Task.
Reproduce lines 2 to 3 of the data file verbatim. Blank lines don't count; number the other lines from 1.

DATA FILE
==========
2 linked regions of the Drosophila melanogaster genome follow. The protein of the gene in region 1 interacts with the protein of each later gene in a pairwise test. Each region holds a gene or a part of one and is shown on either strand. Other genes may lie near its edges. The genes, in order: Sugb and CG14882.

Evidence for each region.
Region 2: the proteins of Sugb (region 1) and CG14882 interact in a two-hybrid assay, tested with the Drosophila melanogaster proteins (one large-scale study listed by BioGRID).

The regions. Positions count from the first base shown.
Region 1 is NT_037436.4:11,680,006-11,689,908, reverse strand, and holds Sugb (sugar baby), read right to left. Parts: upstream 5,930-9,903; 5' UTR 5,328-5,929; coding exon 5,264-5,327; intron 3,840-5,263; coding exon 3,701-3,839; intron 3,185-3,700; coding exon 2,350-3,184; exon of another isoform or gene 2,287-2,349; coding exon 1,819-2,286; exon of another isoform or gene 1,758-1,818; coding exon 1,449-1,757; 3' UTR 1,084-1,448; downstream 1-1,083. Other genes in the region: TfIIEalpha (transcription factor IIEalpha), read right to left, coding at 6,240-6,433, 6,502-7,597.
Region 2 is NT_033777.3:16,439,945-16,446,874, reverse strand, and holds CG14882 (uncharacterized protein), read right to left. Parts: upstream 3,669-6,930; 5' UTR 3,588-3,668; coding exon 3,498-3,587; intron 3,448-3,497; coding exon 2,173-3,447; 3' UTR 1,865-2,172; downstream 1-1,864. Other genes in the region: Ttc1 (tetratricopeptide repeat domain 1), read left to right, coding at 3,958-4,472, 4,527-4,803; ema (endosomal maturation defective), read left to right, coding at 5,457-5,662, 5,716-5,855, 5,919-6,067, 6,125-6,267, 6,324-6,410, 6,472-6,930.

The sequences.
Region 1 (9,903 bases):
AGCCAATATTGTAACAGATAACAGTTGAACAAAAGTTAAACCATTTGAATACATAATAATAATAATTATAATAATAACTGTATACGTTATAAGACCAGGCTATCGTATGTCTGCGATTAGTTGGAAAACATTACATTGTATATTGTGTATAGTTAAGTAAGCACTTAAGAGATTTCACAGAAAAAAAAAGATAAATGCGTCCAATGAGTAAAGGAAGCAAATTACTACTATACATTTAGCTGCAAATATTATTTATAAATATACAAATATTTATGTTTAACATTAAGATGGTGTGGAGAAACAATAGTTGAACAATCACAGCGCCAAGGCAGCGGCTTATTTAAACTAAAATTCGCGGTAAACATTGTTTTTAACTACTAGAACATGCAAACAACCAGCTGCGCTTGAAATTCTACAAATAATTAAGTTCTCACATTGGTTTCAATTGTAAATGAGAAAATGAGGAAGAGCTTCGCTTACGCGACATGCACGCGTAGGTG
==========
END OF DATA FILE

Evidence for each region.
Region 2: the proteins of Sugb (region 1) and CG14882 interact in a two-hybrid assay, tested with the Drosophila melanogaster proteins (one large-scale study listed by BioGRID).